I haven’t made eye contact with anyone on the street this week.
Usually, when I walk to and from work, I smile at folks and greet them. But, it’s Rally week in the Hills, and that’s just not felt safe to me.
I keep hearing that bikers who come to Custer are professional people and are not the rowdy rabble that congregate in Sturgis. That may be true. However, having noticed all the tattoos and hair pulled back in ponytails, I’ve been having a hard time imagining these folks as doctors, attorneys and business owners in their non-Rally lives.
People also keep telling me how friendly bikers are. I suppose if I had the guts to make eye contact and engage a few of these folks in conversation, I would find that to be true. I know some awesome people who are bikers.
The gal who helped me move to Custer is a biker. A retired couple in Lake Preston who have an active ministry through the Christian Motorcyclists Association are – obviously – bikers. My all-time favorite Elvis impersonator is a biker. I know for a fact that at least three of those four have attended the Rally in past years, and I wouldn’t be at all surprised to discover the fourth has as well.
I love these people, so why do I assume the people arriving en masse are any different? Obviously, walking to or from work in the rain – and it rained the first three days of Rally week – because there’s no downtown parking didn’t set the stage for a positive attitude. Too, the sheer racket of bikes and screeching guitars (sorry folks, but I don’t consider that music) which seems to be the sound track for the event have given me a never-ending headache.
However, a close encounter of the negative kind before the Rally even started sparked the fear that has influenced my behavior this week. Unfortunately, it just takes one experience to plant the seeds which shape a person’s attitude and behavior, and I am as human as the next person in this regard.
For those who have never visited Custer, the main intersection in this town of 1,800 people is at the junction of Fifth Street North and Mount Rushmore Road. That’s also the point at which U.S. Highway 16, coming into Custer from the north makes an abrupt right and heads west into Wyoming. A left turn takes folks through town and out to Custer State Park.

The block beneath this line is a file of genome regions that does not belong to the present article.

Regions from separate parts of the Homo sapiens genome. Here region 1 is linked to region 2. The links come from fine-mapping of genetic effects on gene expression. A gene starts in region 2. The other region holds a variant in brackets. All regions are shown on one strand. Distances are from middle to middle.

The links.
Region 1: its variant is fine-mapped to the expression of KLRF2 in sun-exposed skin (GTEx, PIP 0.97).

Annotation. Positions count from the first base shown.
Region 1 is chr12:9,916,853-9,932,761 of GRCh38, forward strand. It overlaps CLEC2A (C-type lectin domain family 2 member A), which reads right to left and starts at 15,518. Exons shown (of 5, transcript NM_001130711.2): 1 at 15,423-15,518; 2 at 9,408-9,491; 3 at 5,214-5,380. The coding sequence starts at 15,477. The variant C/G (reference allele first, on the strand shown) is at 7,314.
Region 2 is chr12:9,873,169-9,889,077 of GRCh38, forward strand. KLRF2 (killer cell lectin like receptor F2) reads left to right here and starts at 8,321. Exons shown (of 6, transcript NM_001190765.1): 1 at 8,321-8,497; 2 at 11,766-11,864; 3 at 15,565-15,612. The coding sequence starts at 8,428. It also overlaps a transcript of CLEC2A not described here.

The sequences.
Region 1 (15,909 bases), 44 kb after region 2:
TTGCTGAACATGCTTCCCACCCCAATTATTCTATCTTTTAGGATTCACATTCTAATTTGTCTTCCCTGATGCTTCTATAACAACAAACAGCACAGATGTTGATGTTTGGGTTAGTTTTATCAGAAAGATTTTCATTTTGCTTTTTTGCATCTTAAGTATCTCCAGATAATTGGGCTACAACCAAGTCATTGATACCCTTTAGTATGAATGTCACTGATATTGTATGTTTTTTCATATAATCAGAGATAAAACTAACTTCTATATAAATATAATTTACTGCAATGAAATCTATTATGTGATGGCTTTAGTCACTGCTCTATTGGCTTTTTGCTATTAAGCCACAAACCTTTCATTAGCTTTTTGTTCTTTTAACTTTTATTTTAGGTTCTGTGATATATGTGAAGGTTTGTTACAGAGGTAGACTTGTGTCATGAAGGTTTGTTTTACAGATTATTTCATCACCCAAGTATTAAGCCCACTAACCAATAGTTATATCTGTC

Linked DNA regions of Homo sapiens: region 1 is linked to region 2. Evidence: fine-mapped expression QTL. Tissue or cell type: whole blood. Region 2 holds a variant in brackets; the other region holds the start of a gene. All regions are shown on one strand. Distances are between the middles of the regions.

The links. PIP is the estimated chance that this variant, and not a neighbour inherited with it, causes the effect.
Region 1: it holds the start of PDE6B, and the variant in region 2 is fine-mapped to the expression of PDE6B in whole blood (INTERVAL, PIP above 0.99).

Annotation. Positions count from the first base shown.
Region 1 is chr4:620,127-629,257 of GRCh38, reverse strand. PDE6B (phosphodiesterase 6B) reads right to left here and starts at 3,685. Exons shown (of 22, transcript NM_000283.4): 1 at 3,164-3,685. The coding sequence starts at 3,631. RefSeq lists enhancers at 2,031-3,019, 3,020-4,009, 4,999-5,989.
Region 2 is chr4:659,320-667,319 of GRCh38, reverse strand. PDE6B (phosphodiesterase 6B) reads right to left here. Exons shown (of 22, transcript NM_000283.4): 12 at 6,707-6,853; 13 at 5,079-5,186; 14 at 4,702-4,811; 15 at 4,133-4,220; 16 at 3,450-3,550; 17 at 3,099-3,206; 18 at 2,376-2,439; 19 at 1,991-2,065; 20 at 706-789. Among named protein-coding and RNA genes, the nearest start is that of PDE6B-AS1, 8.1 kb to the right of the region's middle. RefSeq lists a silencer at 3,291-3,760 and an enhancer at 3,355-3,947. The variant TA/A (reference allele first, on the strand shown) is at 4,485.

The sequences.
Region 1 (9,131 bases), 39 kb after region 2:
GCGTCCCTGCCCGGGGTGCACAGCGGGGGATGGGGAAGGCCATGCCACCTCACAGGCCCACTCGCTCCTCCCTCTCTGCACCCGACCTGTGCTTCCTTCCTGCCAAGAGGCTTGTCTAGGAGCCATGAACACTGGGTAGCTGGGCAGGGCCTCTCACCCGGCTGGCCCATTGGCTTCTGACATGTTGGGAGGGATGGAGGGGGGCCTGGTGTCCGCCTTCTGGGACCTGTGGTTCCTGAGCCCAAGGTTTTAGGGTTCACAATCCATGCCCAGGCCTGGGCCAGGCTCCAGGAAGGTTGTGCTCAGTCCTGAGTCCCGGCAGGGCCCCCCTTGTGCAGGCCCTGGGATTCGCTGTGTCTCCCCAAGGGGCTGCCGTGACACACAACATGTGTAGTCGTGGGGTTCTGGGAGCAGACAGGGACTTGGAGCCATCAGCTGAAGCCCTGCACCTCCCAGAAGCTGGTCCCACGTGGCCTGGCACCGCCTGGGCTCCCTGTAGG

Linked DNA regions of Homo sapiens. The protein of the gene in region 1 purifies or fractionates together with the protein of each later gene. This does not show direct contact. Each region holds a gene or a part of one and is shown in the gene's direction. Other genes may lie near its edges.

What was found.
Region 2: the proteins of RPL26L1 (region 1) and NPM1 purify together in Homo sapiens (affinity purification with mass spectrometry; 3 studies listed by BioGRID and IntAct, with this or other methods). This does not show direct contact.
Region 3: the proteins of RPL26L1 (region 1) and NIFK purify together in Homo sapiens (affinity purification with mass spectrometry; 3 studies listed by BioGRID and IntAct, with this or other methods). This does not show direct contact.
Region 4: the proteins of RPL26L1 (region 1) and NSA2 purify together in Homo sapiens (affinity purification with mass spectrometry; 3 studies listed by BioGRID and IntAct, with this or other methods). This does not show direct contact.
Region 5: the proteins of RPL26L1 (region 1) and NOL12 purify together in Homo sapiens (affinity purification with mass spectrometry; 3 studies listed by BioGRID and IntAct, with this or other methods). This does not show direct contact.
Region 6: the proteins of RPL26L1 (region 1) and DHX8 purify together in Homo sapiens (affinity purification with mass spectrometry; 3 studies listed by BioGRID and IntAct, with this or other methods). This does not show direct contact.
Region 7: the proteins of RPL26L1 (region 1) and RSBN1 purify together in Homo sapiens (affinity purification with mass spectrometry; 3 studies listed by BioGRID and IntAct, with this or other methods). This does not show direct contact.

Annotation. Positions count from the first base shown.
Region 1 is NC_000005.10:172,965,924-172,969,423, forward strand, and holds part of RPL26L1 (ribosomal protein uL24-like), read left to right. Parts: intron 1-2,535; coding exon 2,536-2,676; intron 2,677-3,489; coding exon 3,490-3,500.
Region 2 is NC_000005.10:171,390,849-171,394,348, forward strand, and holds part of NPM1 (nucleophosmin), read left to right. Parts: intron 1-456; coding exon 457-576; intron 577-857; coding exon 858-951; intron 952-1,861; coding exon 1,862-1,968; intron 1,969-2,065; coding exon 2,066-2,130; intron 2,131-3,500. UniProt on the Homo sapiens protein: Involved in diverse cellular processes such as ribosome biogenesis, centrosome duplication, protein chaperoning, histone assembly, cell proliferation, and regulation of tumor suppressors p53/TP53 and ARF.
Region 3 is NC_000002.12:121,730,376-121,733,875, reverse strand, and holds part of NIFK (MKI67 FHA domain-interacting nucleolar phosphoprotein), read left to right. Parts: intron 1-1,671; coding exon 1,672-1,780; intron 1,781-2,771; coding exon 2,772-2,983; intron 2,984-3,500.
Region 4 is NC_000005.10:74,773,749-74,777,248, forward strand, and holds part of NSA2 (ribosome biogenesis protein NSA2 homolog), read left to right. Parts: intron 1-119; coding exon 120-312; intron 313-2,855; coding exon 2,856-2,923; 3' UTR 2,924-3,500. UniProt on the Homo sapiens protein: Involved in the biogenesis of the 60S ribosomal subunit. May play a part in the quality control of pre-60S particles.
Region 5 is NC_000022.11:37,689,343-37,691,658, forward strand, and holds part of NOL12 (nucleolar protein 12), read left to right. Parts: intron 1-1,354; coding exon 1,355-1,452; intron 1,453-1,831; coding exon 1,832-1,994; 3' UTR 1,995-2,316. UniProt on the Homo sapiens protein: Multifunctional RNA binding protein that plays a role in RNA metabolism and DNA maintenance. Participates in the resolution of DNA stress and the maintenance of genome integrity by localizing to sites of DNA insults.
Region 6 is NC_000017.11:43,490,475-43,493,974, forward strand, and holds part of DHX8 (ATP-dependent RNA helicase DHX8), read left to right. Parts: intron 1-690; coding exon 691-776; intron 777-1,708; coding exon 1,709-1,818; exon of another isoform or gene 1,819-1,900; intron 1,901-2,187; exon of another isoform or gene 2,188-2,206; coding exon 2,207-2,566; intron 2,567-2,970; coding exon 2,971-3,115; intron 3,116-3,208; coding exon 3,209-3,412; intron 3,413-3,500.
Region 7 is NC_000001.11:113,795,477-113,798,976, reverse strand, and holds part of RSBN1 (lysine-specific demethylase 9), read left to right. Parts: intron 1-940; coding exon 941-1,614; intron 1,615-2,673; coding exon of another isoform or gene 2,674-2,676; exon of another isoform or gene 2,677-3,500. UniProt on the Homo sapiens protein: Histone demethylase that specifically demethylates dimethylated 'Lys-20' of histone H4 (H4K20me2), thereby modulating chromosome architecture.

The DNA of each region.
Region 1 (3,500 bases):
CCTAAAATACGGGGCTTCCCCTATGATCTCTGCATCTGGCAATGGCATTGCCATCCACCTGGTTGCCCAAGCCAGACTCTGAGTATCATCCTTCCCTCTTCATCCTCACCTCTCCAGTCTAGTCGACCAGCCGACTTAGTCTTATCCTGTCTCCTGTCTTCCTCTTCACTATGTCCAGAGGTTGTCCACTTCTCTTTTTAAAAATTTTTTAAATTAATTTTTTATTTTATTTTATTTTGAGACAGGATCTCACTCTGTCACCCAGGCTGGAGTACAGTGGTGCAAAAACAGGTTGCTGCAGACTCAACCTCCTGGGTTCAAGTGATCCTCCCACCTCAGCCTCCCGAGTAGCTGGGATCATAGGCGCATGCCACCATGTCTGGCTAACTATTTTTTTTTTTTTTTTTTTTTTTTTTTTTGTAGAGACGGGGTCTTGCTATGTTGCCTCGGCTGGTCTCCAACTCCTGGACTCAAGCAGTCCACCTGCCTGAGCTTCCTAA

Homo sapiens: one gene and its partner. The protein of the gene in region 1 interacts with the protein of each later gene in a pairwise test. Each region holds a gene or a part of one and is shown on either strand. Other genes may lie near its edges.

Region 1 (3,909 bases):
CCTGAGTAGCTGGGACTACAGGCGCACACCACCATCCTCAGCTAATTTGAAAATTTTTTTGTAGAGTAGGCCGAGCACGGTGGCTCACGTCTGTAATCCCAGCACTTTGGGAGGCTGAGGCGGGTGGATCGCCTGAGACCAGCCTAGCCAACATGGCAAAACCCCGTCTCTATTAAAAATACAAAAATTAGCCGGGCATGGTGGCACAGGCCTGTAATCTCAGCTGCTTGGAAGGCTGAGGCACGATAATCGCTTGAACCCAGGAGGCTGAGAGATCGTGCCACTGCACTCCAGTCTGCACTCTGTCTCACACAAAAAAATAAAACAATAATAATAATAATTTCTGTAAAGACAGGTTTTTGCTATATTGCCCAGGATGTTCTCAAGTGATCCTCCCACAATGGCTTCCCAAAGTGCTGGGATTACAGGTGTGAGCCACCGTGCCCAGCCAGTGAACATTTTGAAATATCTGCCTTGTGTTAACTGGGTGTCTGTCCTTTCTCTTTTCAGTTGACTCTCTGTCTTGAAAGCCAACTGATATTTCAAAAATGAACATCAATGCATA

It’s virtually impossible to pass through Custer without going through this intersection, which means it tends to be busy. However, crossing Mount Rushmore Road usually doesn’t bother me. I stand at the corner until the pedestrian light says “walk,” and I cross the street in the designated crosswalk. I don’t dawdle, but I also don’t race across because in South Dakota, pedestrians have the right-0f-way.
Last week, a couple bikers decided their desire to make a left turn took precedence over my legal right to cross the street on a green light. One raced in front of me before I could react to the shock of realizing he wasn’t going to yield as required by law, coming so close I felt a draft and the heat of the bike. When I halted in reaction, the second raced behind me, yelling something nasty.
I continued through the crosswalk and up the hill to my apartment. My heart was racing the entire time. By the time I had mounted the stairs to my apartment, I wanted one thing only – to stay there until the Rally was over. I wasn’t injured, but I kept thinking, “Next time I might not be as lucky.”
Next time I might not be as lucky.
And, that’s why I have been on guard all week. I have no way of knowing which of the bikers are like my friends and which are like the reckless drivers who threatened my safety for the fun of it. I’ve been around long enough to know you don’t judge a book by its cover – or a person by his or her appearance. Both my daughter and my son-in-law sport tattoos, and some of my dearest friends who are artists have long hair.
So, rather than put my safety at risk, I’ve just been trying to keep a low profile. Have I missed the fun this week had to offer? Probably, but I’d rather be safe than sorry – which only goes to prove the old adage, “it just takes one.”